State Senator Jane Orie of McCandless says the Pennsylvania Gaming Control Board is "incompetent" and beholden to political interests. That's why she says Don Barden was granted Pittsburgh's casino license despite his history of financial problems. Now Barden is seeking to transfer the license to a new ownership group.
Orie and fellow State Senator Vince Fumo are proposing several changes to the way the Gaming Control Board operates. They want to make board members full-time employees, and bar them from earning any outside income. Board members would also have to be confirmed by a 2/3 majority in the Senate. Currently, they are appointed by the governor and legislative caucuses.
Another amendment would bar casino applicants from borrowing the $50 million license fee. Orie says that would have put Barden out of contention. Licensees would also be required to that would allow construction work at casino sites to continue even in the event of financial problems. Construction of the Pittsburgh casino is currently on hold.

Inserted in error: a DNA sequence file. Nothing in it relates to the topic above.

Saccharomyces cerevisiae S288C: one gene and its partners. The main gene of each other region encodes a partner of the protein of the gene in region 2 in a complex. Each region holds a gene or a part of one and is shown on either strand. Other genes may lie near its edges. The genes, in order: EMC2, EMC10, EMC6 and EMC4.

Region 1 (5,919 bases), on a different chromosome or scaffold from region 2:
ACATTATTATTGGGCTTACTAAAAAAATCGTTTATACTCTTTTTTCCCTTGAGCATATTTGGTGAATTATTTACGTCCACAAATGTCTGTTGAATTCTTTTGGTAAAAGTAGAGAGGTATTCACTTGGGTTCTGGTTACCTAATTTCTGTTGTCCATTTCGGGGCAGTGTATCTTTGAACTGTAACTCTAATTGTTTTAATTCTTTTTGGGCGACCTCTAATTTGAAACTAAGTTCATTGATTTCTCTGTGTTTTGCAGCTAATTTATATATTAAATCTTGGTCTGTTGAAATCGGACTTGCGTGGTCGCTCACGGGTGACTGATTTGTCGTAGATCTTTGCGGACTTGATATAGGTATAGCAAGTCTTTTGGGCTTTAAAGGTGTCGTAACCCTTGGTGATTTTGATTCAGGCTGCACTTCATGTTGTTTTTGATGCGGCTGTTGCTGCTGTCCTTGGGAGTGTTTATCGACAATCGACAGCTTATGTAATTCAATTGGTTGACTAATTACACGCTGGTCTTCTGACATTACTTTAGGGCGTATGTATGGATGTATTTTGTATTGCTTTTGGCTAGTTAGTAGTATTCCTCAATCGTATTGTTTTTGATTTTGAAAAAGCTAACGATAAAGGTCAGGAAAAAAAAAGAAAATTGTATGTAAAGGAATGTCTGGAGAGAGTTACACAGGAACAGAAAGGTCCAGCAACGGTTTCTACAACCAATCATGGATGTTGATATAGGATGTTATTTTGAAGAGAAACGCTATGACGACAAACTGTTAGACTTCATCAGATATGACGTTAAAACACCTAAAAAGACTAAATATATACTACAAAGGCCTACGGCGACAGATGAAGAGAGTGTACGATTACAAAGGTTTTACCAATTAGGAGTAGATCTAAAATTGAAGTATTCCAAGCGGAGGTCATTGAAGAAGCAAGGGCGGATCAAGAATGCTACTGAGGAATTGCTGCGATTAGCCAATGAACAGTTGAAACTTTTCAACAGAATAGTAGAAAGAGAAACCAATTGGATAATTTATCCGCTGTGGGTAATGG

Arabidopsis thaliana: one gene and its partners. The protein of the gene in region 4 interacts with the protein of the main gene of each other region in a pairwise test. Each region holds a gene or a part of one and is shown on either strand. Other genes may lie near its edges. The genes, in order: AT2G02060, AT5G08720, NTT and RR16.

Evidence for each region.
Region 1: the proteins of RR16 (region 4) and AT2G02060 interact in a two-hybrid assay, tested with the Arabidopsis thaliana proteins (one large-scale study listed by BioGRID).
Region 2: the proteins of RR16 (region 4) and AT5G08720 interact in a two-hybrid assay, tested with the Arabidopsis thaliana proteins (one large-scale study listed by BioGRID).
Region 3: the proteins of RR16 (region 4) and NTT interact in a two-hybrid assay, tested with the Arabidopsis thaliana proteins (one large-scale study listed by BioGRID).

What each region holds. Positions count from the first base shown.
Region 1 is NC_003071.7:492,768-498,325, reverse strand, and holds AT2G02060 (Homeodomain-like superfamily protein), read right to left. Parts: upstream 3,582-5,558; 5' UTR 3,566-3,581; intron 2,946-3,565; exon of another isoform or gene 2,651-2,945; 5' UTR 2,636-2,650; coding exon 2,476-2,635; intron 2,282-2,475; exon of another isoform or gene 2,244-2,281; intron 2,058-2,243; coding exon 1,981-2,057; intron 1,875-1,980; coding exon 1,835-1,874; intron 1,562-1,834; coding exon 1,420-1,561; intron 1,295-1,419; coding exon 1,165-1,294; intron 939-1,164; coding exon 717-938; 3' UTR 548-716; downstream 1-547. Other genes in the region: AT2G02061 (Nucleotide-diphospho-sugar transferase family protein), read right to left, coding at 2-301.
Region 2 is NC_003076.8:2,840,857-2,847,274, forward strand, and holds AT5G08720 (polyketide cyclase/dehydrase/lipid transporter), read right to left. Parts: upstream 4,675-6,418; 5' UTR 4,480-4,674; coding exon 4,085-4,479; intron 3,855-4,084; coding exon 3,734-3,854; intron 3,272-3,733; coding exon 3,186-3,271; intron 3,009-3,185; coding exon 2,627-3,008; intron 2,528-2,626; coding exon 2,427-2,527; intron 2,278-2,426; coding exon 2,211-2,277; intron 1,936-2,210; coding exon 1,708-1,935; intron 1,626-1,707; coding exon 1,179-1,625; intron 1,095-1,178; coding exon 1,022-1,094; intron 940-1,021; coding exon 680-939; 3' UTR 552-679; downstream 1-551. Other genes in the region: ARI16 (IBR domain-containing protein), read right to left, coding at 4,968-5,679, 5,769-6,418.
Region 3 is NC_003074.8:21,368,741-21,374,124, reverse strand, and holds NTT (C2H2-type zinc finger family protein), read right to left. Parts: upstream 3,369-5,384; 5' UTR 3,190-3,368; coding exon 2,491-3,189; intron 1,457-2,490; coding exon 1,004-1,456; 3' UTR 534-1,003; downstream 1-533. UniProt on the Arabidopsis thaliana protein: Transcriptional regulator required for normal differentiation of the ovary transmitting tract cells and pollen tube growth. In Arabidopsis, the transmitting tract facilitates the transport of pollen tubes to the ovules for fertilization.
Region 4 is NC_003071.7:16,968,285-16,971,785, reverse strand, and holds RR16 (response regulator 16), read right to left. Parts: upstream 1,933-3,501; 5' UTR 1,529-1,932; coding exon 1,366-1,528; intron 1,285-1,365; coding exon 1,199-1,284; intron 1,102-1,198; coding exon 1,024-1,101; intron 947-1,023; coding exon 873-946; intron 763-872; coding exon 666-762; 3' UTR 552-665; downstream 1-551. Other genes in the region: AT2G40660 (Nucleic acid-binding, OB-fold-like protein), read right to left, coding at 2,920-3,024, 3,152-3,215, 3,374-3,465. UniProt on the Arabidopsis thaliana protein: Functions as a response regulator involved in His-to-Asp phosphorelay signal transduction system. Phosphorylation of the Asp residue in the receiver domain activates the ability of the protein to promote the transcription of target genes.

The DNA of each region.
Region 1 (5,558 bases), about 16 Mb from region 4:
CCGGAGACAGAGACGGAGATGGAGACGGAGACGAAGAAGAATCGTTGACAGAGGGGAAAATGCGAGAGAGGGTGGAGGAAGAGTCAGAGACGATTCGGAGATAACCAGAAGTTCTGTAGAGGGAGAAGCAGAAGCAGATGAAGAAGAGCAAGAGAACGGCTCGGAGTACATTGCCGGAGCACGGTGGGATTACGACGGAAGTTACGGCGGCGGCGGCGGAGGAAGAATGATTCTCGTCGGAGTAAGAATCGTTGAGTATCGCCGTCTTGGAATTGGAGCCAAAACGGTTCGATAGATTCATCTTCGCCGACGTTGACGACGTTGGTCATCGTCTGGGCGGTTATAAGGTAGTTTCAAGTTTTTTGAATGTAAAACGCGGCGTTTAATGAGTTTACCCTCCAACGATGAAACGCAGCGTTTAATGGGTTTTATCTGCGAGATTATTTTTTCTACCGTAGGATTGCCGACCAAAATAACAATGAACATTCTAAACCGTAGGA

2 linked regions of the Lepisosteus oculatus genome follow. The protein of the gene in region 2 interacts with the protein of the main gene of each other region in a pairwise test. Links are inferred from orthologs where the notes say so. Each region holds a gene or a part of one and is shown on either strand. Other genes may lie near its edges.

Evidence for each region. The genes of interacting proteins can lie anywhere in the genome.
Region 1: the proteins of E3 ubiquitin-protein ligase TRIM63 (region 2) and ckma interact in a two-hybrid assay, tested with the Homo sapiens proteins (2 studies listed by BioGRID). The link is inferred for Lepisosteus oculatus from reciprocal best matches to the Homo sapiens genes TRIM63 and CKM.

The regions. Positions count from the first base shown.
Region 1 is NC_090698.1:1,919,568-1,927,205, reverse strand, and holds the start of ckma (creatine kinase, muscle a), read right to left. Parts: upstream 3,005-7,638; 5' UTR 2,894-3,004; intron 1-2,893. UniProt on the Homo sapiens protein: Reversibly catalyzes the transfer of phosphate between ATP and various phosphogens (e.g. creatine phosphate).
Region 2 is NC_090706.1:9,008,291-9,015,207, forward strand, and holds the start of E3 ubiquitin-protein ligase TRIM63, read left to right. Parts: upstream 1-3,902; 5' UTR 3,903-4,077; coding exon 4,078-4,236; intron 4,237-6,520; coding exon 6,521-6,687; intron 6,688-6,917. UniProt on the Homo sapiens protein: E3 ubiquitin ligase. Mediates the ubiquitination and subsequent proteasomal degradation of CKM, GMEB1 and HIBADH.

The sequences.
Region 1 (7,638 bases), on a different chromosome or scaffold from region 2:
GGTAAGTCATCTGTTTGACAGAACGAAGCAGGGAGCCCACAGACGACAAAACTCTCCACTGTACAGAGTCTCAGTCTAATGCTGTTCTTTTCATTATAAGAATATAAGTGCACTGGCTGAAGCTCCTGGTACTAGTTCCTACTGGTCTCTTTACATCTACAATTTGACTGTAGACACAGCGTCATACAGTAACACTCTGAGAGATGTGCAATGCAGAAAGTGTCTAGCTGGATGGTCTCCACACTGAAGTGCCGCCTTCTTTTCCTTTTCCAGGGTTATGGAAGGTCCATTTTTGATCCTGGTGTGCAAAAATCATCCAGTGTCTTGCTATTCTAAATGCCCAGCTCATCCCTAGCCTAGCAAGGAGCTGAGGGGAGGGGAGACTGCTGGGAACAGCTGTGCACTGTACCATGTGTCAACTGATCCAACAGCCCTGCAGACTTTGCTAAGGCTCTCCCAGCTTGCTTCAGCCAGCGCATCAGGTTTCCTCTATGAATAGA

Orie and Fumo are also proposing that more documents relating to the licenses be made public. And they want to prevent gaming lobbyists from making political contributions. Gaming license holders are already barred from making those gifts, but Orie says a loophole allows them to funnel payments through lobbyists.
The Gaming Control Board is meeting Thursday in Harrisburg to decide whether to transfer the Pittsburgh casino license to a new ownership group led by Neil Bluhm of Chicago.